Is it a house or a home? A temple to the new India, or a warehouse for its ghosts? Ever since Antilla arrived on Altamont Road in Mumbai, exuding mystery and quiet menace, things have not been the same.
But Gush-Up certainly has. That’s why in a nation of 1.2 billion, India’s 100 richest people own assets equivalent to one-fourth of the GDP.
RIL is one of a handful of corporations that run India. Some of the others are the Tatas, Jindals, Vedanta, Mittals, Infosys, Essar and the other Reliance (ADAG), owned by Mukesh’s brother Anil.
According to the rules of the Gush-Up Gospel, the more you have, the more you can have.
The noisier the carnival around elections,the less sure we are that democracy really exists.
After three years of “low-intensity conflict” that has not managed to “flush” the rebels out of the forest, the central government has declared that it will deploy the Indian army and air force. In India, we don’t call this war. We call it “creating a good investment climate”.
Going by the tens of thousands of unmarked graves and anonymous cremation pyres in Kashmir, Manipur and Nagaland, it has shown itself to be a very suspicious army indeed.
Hundreds of people have been jailed, charged for being Maoists under draconian, undemocratic laws. Prisons are crowded with adivasi people, many of whom have no idea what their crime is.Recently, Soni Sori, an adivasi school-teacher from Bastar, was arrested and tortured in police custody. Stones were pushed up her vagina to get her to “confess” that she was a Maoist courier.The stones were removed from her body at a hospital in Calcutta, where, after a public outcry, she was sent for a medical check-up. At a recent Supreme Court hearing, activists presented the judges with the stones in a plastic bag. The only outcome of their efforts has been that Soni Sori remains in jail while Ankit Garg, the Superintendent of Police who conducted the interrogation, was conferred with the President’s Police Medal for Gallantry on Republic Day.
The army is experienced enough to know that coercive force alone cannot carry out or manage social engineering on the scale that is envisaged by India’s planners. War against the poor is one thing. But for the rest of us ~ the middle class, white-collar workers, intellectuals, “opinion-makers” ~ it has to be “perception management”.
Essar was the principal sponsor of the Tehelka Newsweek Think Fest that promised “high-octane debates” by the foremost thinkers from around the world, which included major writers, activists and even the architect Frank Gehry. (All this in Goa, where activists and journalists were uncovering massive illegal mining scandals, and Essar’s part in the war unfolding in Bastar was emerging.) Tata Steel and Rio Tinto (which has a sordid track record of its own) were among the chief sponsors of the Jaipur Literary Festival (Latin name: Darshan Singh Construction Jaipur Literary Festival) that is advertised by the cognoscenti as ‘The Greatest Literary Show on Earth’. Counselage, the Tatas’ “strategic brand manager”, sponsored the festival’s press tent.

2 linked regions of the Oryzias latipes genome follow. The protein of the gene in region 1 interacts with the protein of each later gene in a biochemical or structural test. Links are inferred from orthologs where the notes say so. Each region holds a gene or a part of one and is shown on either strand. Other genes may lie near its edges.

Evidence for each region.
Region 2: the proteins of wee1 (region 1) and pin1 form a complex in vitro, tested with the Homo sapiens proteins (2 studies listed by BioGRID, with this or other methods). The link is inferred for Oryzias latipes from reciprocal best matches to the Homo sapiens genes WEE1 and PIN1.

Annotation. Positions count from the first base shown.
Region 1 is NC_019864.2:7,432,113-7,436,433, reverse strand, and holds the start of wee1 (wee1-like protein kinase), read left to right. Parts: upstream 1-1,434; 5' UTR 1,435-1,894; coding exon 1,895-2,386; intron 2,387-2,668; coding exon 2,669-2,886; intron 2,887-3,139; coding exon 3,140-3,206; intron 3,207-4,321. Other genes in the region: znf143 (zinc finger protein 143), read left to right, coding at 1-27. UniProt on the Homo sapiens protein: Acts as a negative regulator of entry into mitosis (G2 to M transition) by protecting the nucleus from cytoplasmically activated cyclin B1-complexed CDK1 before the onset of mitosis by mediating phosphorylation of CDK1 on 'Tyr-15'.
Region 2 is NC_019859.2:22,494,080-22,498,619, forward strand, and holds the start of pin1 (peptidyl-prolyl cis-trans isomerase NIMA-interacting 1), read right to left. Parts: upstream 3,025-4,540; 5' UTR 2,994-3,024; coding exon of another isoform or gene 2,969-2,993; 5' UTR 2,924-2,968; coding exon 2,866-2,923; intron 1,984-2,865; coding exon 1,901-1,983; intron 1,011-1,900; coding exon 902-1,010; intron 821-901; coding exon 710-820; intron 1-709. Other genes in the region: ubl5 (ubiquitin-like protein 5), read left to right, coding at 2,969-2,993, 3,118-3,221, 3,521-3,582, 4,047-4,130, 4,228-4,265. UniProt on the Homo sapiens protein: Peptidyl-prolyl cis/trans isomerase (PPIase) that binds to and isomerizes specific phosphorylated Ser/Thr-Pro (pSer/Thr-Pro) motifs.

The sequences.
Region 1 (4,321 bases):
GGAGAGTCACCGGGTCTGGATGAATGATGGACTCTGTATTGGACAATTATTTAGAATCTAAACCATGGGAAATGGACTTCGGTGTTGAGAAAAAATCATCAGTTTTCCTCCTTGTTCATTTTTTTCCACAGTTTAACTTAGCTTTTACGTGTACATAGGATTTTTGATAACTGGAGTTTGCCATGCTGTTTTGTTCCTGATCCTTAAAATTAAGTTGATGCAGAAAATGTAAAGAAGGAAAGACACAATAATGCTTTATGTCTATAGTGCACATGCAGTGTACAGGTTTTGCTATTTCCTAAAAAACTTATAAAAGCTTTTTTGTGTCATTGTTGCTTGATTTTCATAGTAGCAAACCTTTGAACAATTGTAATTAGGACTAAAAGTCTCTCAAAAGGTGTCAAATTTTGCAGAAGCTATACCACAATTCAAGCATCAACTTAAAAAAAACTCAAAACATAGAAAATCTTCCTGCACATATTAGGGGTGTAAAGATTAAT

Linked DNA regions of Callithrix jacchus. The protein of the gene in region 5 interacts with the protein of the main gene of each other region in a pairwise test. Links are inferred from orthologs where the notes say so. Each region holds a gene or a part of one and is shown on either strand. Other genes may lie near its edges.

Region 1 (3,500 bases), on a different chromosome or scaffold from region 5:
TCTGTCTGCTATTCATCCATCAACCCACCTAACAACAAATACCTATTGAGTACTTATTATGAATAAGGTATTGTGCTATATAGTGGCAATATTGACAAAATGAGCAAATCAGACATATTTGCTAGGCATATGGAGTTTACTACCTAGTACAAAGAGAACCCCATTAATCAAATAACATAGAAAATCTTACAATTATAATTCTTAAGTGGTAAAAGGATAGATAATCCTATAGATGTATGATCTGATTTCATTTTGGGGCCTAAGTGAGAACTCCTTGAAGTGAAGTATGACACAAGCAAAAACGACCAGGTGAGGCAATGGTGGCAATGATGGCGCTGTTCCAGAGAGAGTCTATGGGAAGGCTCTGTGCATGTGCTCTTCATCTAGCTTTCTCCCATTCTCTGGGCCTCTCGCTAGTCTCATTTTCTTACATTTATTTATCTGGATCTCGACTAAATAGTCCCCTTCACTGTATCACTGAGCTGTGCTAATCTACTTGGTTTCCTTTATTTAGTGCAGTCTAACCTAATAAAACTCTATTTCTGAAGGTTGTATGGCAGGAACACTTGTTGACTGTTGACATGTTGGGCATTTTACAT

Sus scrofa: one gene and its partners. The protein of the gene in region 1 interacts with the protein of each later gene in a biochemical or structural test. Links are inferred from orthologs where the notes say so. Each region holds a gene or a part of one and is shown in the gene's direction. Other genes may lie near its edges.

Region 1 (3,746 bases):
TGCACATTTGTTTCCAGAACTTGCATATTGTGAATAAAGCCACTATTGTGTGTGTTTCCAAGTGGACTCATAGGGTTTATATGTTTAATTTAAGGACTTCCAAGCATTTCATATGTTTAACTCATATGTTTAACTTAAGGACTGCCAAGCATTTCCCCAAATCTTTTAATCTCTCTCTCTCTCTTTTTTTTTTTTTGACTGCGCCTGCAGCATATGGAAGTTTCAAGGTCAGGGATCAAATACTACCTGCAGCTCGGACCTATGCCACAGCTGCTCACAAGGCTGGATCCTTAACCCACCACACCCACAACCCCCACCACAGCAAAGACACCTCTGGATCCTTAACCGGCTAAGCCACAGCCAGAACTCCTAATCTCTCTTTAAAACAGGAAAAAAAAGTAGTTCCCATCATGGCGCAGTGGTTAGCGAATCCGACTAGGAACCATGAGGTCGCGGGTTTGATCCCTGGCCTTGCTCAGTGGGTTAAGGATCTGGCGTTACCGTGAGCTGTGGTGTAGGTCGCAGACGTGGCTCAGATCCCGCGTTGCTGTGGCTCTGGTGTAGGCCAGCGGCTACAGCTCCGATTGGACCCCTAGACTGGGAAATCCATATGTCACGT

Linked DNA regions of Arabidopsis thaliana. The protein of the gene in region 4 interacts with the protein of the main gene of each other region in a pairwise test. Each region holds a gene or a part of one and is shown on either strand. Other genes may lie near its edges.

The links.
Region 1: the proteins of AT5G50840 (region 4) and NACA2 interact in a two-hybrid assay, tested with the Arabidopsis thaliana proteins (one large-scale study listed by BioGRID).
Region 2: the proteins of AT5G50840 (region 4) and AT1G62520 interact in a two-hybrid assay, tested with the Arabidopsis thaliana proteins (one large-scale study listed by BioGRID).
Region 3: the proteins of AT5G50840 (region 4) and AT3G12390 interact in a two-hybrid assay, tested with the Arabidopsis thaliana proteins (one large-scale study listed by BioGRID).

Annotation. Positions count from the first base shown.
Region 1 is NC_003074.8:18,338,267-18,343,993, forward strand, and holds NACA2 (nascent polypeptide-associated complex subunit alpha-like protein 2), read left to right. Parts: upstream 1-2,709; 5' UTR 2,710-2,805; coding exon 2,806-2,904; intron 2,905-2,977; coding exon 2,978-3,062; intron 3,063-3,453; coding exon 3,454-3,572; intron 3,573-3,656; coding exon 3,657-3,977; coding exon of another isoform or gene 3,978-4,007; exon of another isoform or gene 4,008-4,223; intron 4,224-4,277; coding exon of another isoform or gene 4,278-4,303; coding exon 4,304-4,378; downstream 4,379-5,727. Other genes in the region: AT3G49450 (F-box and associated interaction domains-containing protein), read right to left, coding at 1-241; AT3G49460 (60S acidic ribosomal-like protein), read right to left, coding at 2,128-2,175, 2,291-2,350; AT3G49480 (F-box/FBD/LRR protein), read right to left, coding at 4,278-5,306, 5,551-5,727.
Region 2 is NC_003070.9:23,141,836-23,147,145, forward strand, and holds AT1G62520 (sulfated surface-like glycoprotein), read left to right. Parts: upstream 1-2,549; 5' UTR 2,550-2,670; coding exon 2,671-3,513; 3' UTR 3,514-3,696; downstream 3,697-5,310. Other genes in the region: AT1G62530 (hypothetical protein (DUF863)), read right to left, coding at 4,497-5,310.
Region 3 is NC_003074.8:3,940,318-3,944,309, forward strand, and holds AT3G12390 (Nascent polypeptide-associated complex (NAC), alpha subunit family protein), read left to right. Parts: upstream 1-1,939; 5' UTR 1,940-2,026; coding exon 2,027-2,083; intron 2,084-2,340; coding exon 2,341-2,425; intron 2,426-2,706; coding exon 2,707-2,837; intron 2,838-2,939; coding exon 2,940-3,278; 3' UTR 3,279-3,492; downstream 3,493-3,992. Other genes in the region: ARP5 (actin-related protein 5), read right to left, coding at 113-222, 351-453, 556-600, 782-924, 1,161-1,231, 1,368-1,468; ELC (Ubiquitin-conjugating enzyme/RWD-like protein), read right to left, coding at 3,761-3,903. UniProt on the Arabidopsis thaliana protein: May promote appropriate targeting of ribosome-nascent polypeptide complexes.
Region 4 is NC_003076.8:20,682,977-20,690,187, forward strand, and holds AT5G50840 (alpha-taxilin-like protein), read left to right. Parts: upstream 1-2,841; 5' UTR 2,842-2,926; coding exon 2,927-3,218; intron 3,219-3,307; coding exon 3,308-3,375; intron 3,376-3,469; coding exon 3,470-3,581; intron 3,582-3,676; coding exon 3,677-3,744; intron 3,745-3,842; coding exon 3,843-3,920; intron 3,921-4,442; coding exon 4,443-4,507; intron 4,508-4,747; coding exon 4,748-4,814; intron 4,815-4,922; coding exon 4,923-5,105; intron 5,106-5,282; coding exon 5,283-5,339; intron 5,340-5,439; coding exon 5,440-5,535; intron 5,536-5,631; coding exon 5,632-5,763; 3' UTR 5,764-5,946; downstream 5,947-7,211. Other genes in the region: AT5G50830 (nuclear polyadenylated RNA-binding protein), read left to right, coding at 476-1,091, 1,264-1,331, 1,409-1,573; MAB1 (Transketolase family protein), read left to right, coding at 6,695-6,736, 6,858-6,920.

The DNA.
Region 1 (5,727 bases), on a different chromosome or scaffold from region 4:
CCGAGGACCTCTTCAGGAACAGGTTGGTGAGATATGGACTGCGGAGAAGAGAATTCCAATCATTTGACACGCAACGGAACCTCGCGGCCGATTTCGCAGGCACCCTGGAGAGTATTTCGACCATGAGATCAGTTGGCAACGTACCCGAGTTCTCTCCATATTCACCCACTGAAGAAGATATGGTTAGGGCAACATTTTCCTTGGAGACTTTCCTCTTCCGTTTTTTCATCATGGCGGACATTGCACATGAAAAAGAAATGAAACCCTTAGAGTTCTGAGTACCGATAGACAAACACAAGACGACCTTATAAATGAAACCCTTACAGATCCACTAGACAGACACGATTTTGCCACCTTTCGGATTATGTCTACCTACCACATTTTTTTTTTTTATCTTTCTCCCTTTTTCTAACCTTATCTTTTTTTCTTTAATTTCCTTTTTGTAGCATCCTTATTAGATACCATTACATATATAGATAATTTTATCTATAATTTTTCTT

(We are witness to how helpless the Indian government and the police can be when it comes to Muslims.)
Or about the mandatory public hearing for the Tata Steel plant in Lohandiguda which local people complained actually took place hundreds of miles away in Jagdalpur, in the collector’s office compound, with a hired audience of fifty people, under armed guard.
Their obese emperors from New YorkThey buy countries, people, seas, police, county councils,
are suave smiling assassins
who buy silk, nylon, cigars
petty tyrants and dictators.
distant regions where the poor hoard their corn
like misers their gold:
Standard Oil awakens them,
clothes them in uniforms, designates
which brother is the enemy.
the Paraguayan fights its war,
and the Bolivian wastes away
in the jungle with its machine gun.
A President assassinated for a drop of petroleum,
a million-acre mortgage,
a swift execution on a morning mortal with light, petrified,
a new prison camp for subversives,
in Patagonia, a betrayal, scattered shots
beneath a petro-liferous moon,
a subtle change of ministers
in the capital, a whisper
like an oil tide,
and zap, you’ll see
how Standard Oil’s letters shine above the clouds,
above the seas, in your home,
illuminating their dominions.
Two of the most opaque, unaccountable organizations in the world go about demanding transparency and accountability from the governments of poorer countries.
The Ford Foundation’s declared “goals for the future of mankind” include interventions in grassroots political movements locally and internationally.In the US, it provided millions in grants and loans to support the Credit Union Movement that was pioneered by the department store owner, Edward Filene, in 1919.Filene believed in creating a mass consumption society of consumer goods by giving workers affordable access to credit ~ a radical idea at the time. Actually, only half of a radical idea, because the other half of what Filene believed in was the more equitable distribution of national income.Capitalists seized on the first half of Filene’s suggestion, and by disbursing “affordable” loans of tens of millions of dollars to working people, turned the US working class into people who are permanently in debt, running to catch up with their lifestyles.
There’s a lot of money in poverty, and a few Nobel Prizes too.
Unlike the Occupy Wall Street movement in the US, the Hazare movement did not breathe a word against privatization, corporate power or economic “reforms”.
The gathering of information to control people they rule is fundamental to any ruling power.As resistance to land acquisition and the new economic policies spreads across India, in the shadow of outright war in Central India, as a containment technique, the government has embarked on a massive biometrics programme, perhaps one of the most ambitious and expensive information-gathering projects in the world ~ the Unique Identification Number (UID).